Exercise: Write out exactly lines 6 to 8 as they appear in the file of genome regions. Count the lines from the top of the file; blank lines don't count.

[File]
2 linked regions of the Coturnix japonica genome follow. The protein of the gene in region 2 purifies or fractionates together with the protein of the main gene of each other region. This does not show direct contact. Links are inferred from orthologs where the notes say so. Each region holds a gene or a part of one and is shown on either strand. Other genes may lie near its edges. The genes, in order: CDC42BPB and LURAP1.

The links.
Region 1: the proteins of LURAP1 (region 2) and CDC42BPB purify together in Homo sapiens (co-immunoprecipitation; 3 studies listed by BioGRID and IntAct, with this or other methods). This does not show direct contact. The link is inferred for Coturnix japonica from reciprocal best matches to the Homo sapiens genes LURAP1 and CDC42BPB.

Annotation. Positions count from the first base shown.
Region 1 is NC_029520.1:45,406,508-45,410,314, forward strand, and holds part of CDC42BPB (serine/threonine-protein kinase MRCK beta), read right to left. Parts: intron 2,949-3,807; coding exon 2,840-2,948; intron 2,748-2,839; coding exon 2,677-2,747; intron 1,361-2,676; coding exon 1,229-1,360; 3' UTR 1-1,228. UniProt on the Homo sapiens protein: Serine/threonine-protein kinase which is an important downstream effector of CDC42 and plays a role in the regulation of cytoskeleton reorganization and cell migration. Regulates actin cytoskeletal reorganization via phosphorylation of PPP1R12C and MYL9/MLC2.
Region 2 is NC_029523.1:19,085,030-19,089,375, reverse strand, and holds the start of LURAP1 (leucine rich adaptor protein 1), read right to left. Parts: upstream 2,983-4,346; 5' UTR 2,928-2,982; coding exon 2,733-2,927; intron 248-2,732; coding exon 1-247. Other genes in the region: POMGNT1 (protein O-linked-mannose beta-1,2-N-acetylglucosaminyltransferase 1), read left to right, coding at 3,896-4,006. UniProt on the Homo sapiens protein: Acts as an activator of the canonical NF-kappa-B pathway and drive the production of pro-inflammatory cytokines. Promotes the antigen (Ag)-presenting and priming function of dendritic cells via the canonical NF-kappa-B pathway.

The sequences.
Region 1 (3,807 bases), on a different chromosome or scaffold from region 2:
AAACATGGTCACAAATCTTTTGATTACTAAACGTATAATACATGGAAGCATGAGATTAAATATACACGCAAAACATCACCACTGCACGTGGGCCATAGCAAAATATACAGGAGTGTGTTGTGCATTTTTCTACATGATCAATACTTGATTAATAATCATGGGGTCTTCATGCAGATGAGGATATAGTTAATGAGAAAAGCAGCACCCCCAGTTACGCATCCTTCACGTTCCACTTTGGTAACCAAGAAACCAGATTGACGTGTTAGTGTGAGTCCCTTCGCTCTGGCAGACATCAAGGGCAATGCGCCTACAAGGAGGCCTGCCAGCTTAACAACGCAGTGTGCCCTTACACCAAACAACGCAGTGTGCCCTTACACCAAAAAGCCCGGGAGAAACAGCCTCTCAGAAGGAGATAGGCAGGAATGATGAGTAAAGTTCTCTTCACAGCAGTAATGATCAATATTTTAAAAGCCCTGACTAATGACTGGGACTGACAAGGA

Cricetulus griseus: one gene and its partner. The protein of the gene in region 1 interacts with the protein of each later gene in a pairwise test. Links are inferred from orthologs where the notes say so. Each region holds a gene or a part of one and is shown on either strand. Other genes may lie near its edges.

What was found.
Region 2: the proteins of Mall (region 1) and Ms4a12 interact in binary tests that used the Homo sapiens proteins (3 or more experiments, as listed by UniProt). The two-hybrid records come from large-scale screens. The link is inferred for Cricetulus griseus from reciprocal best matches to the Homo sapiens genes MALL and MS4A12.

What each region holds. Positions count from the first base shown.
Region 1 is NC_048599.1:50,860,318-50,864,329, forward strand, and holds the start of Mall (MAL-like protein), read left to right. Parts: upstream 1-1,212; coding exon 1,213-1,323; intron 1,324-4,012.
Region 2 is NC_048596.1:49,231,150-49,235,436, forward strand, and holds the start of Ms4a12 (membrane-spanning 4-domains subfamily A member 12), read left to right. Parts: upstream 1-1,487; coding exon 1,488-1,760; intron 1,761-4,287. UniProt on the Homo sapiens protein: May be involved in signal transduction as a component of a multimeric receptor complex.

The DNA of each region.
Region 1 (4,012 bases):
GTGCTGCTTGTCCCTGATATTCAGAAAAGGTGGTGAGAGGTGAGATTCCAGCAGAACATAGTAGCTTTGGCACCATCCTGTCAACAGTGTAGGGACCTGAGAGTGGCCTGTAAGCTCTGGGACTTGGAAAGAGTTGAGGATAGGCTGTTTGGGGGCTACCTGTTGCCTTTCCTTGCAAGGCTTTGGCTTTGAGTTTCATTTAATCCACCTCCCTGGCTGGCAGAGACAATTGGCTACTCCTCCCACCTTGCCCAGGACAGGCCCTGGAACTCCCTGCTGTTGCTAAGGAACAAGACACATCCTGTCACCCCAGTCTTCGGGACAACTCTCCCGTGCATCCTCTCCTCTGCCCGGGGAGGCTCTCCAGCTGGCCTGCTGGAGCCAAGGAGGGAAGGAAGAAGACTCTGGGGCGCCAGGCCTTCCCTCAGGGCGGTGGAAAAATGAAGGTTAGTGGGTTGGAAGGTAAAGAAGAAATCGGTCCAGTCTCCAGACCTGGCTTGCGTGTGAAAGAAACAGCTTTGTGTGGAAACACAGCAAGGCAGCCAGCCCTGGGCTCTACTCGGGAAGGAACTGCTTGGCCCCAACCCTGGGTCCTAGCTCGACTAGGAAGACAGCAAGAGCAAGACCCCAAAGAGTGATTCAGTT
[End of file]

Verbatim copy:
Region 2 is NC_029523.1:19,085,030-19,089,375, reverse strand, and holds the start of LURAP1 (leucine rich adaptor protein 1), read right to left. Parts: upstream 2,983-4,346; 5' UTR 2,928-2,982; coding exon 2,733-2,927; intron 248-2,732; coding exon 1-247. Other genes in the region: POMGNT1 (protein O-linked-mannose beta-1,2-N-acetylglucosaminyltransferase 1), read left to right, coding at 3,896-4,006. UniProt on the Homo sapiens protein: Acts as an activator of the canonical NF-kappa-B pathway and drive the production of pro-inflammatory cytokines. Promotes the antigen (Ag)-presenting and priming function of dendritic cells via the canonical NF-kappa-B pathway.

The sequences.
Region 1 (3,807 bases), on a different chromosome or scaffold from region 2: